Among infants in Gr2: 37/308 (12%) of the infants presented asymptomatic hypoglycemia. 7 infants were excluded from the study because of protocol deviations (non-use of oral dextrose gel). 3/30 (10%) were transferred to the NICU and all received intravenous glucose infusion. The mean length of hospitalization was 3.73 (± 1.53) days for a total of 133. At discharge 9/30 (30%) of newborns were discharged with exclusive breastfeeding.
The number of NICU admission and of glucose treatment, were significantly lower in Gr2 than that in the Gr 1. Moreover, the length of hospitalization in the Gr2 was significantly shorter than that in the first one and the number of exclusively breastfed infants was greater in the second group when compared with the first one (p < 0.001 and 0,02, respectively), as shown in Table 3.
Neonatal hypoglycemia still remains a challenge, due to the uncertainty in its definition and in the threshold to consider intervention . For asymptomatic at-risk neonates, management is focused on normalizing their blood glucose levels and preventing both short and long-term severe neurological sequelae. Secondary but relevant target is to reduce physical separation between mothers and newborns so enhancing bonding and breastfeeding success. The introduction of the administration of 40% oral dextrose gel in the protocols for hypoglycemia was targeted to control neonatal asymptomatic hypoglycemia until feeding was established, to reduce the need of glucose intravenous therapy and NICU admission, and to promote breastfeeding and maternal bonding.
We analyzed the data from two groups of newborns at-risk for hypoglycemia, managed with (Gr2, prospective study group) or without (Gr1, retrospective control group) the administration of 40% oral dextrose gel.
In the last decades, the incidence of neonatal hypoglycemia in otherwise healthy infants is 5–15% [1, 13]; in our experience this data is respected, because we found an incidence of 10% (39/389) in the historical group (Gr1) and 12% (37/308) in the cohort of infants managed with the new protocol (Gr2).
Gr2 presented a reduced need of NICU admission, of IV therapy and a shorter length of hospitalization. Moreover, the rate of exclusively breastfed newborns at discharge, was higher in this group of infants when compared to the infants of the historical group (Gr1).
We found a significative different incidence of NICU admission for hypoglycemia: 48.7% (19/39) in the historical cohort of patients (Gr1) versus 10% (3/30) in the cohort of patients treated with 40% oral dextrose gel (Gr2). This finding is similar to the data reported in the literature. Rawat et al.  demonstrated that the introduction of oral dextrose gel for the management of hypoglycemia reduced the hospitalization rate from 42 to 26% (p < 0.01). Similar findings were found by Scheans et al. , who demonstrated that in the first year of use of dextrose gel the admission at NICU due to hypoglycemia was reduced of 73%. In other two studies performed in Australia  and USA , the Authors found a reduction of admission to NICU for the treatment of hypoglycemia of 15 and 7.7%, respectively. Rawat et al.  demonstrated a reduction of IV therapy of 15.5%, Gregory et al.  showed a reduction from 8.6 to 5.6% after the introduction of oral dextrose gel in clinical practice and, at last, even the retrospective study of Makker et al.  emphasized the significant impact of the oral treatment on the NICU admission rate and the number of IV dextrose administration. Similarly in our study the percentage of patients who required IV treatment was significantly reduced from 35.9 to 10% in the cohort of newborns managed with 40% oral dextrose gel. On the contrary, two recent studies did not demonstrate the efficacy of the dextrose gel to reduce NICU admission rates. In the former study , the Authors found a non-significant reduction from 2.5 to 1.5%; they tried to explain this result suggesting that the study took place in a Baby-Friendly Hospital with a low NICU admission rates already before the introduction of dextrose gel for the management of hypoglycemia. Ponnapakkam et al.  explained their controversial results by pointing out that despite a high compliance with dextrose gel usage, the skin-to-skin care and the early feeding are more comfortable measures for healthcare to prevent neonatal hypoglycemia.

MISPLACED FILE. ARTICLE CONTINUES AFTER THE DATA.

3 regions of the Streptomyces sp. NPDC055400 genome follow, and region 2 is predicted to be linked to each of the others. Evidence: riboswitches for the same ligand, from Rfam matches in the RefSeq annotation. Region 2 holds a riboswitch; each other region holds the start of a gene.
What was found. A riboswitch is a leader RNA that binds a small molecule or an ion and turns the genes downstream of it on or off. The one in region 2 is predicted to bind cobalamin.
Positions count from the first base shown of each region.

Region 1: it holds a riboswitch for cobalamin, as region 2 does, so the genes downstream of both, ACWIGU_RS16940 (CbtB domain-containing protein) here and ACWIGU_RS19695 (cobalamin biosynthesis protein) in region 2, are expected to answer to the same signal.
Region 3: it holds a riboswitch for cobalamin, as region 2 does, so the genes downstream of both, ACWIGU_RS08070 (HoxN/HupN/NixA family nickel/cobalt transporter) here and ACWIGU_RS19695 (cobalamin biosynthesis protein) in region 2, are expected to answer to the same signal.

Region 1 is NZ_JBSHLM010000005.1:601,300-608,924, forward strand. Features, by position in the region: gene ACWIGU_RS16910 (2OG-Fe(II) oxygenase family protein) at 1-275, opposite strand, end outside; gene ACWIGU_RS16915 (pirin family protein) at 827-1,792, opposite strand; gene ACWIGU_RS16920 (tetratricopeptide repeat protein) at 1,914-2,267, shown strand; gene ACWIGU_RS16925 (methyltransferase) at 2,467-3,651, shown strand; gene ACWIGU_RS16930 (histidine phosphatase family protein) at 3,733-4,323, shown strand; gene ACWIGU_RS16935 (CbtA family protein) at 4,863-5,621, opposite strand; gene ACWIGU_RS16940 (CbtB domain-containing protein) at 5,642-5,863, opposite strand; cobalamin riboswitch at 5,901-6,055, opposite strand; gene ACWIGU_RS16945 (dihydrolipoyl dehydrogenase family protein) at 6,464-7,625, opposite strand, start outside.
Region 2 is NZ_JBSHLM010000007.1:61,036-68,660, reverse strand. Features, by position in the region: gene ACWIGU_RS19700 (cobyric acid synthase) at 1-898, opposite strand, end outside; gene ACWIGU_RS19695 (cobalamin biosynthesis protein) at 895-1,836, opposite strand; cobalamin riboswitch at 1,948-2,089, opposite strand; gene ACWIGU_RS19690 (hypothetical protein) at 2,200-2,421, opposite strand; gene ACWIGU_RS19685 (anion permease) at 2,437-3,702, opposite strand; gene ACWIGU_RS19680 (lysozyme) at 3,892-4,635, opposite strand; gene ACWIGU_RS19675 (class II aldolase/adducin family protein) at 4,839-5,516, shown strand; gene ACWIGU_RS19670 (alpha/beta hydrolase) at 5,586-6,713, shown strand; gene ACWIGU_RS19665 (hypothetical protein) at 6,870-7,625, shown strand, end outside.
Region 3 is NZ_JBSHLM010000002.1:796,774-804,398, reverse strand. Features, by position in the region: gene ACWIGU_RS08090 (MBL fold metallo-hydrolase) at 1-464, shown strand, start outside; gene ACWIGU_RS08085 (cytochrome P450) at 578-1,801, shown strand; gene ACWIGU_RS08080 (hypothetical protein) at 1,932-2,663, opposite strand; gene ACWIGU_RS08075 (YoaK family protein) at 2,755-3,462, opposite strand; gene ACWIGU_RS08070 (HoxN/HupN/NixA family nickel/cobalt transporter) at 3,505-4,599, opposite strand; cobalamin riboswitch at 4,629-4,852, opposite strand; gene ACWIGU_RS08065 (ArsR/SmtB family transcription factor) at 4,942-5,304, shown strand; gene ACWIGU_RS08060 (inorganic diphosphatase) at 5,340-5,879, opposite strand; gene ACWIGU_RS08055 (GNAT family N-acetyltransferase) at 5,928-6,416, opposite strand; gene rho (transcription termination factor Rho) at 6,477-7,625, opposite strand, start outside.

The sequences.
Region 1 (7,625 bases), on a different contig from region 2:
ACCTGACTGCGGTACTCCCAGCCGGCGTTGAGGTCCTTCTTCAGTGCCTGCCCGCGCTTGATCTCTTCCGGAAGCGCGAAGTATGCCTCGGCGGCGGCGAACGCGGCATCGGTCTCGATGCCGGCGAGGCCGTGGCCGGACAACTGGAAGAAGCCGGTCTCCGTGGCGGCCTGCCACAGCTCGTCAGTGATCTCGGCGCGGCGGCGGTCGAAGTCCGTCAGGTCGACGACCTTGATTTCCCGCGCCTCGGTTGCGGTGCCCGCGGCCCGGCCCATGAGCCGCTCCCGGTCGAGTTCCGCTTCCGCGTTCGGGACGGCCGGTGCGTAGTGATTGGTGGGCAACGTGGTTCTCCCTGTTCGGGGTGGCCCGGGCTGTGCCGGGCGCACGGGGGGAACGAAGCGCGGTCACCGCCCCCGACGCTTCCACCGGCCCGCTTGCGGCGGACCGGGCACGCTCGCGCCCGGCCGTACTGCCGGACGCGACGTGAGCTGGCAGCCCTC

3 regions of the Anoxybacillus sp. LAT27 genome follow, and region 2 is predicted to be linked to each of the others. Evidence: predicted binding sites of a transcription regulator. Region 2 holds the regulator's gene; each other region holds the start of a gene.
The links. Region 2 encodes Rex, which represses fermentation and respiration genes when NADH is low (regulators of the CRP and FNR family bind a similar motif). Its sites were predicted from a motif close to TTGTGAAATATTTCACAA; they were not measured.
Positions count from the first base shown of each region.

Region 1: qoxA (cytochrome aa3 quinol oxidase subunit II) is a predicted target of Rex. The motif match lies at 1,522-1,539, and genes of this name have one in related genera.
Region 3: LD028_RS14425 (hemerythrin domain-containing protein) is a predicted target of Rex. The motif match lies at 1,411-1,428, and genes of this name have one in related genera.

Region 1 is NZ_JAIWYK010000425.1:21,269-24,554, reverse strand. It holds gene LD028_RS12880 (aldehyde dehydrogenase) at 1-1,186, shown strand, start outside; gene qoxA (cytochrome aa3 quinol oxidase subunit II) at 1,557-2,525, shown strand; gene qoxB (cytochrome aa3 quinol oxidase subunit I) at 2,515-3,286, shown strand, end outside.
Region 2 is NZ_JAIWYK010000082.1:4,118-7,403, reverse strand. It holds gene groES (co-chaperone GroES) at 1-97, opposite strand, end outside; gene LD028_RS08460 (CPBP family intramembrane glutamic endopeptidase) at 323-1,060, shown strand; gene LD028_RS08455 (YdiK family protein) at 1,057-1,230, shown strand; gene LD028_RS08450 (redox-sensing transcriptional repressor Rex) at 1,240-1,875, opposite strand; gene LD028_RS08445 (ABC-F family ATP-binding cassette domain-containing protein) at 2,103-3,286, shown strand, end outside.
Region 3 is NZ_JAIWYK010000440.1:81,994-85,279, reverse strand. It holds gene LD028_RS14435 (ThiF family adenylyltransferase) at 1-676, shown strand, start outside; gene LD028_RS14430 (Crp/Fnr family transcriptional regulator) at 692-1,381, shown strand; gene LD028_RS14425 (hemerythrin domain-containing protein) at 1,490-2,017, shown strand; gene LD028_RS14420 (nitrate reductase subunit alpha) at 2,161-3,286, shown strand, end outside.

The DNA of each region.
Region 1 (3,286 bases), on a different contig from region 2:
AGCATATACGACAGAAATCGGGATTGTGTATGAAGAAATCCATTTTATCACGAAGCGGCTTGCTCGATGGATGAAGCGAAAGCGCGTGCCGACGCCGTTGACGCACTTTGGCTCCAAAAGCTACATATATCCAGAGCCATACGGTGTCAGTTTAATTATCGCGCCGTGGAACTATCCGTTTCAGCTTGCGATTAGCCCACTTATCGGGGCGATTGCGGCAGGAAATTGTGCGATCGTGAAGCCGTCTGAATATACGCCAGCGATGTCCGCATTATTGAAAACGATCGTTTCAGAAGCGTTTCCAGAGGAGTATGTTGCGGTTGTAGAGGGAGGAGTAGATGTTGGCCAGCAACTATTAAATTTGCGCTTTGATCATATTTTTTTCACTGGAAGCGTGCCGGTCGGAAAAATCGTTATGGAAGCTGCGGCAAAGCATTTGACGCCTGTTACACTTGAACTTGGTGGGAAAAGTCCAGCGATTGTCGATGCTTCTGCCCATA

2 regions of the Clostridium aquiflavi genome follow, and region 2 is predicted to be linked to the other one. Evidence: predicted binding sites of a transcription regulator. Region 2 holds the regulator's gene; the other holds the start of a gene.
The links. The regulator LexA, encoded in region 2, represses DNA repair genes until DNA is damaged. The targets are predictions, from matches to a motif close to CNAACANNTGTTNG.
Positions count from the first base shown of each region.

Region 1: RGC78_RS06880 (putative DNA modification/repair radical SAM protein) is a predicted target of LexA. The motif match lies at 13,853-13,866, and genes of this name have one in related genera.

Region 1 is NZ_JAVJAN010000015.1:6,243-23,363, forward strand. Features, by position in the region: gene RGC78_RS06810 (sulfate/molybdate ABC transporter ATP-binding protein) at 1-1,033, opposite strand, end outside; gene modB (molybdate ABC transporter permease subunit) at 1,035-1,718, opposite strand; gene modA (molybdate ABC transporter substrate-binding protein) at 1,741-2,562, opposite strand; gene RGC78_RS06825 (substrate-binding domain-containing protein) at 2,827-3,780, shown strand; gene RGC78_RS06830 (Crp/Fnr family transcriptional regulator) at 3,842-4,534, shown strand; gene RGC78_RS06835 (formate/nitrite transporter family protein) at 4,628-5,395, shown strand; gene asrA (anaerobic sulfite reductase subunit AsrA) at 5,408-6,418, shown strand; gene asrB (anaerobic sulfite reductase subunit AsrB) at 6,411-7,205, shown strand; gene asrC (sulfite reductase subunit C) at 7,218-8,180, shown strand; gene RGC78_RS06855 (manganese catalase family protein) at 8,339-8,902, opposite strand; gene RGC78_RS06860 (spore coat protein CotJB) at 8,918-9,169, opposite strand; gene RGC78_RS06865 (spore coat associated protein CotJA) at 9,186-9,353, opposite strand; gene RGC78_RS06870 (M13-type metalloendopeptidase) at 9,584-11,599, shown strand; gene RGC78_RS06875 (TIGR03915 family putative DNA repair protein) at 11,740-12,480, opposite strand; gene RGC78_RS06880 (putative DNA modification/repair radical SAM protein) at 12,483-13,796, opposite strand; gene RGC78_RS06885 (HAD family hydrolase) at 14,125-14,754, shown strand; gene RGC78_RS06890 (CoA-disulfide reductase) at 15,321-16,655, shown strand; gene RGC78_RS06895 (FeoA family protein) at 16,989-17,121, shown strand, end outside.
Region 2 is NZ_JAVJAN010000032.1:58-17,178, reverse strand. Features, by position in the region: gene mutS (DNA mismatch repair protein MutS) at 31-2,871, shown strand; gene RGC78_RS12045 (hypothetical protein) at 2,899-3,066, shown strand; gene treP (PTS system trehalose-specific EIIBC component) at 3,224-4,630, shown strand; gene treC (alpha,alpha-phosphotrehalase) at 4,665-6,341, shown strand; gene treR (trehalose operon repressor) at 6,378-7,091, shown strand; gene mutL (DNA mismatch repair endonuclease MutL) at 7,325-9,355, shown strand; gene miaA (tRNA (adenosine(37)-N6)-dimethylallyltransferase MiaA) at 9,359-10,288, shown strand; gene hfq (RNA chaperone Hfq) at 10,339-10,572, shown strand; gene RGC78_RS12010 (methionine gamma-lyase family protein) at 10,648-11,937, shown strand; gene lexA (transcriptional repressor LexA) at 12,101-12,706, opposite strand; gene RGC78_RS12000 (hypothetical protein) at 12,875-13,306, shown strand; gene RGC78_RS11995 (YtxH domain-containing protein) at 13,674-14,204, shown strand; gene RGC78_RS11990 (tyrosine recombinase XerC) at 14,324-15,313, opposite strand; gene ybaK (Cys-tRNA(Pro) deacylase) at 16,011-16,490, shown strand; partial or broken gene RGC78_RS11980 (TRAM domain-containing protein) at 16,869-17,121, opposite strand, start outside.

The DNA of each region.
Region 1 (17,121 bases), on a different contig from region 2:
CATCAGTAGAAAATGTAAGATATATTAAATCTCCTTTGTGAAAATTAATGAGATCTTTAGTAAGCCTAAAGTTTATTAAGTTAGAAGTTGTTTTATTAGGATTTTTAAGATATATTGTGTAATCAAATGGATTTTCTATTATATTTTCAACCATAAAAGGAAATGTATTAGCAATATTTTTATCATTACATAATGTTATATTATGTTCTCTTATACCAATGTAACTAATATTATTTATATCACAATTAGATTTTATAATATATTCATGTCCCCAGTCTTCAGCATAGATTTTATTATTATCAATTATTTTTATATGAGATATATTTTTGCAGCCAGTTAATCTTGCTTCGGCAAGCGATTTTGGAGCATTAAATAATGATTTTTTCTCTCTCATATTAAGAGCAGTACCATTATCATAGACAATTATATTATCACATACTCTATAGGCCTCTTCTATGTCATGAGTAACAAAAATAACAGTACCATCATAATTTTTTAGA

The Cochrane review of 2016  showed no significant differences in the need of IV treatment between the group of patients treated with oral dextrose gel and placebo group, but the Authors underlined the low quality of the two included studies due to inaccuracy of data collection, the presence of bias and deviations on the outcomes analyzed.
Our data showed that even the length of hospital stay of asymptomatic hypoglycemic newborns managed with dextrose oral gel in Gr2 was significantly shorter than newborns in Gr1. This result, of course, has to be evaluated considering the lower number of patients requiring NICU admission and the reduced need of IV treatment. In the same way, Rawat et al.  and Stewart et al.  showed a significant decrease of the length of hospital stay from 7.3 ± 4.3 to 3.1 ± 1.1 days and from 5.8 to 3.8 days, respectively. Conversely, Makker et al.  found no differences in the length of hospitalization between newborns managed with dextrose oral gel and IV treatment. Makker et al.  are aware of the study limitations: the comparison with a historical treated group with a prospective not controlled one, and the number of administered dextrose doses (4 doses), which is different in the respect of what proposed by other studies (6 doses).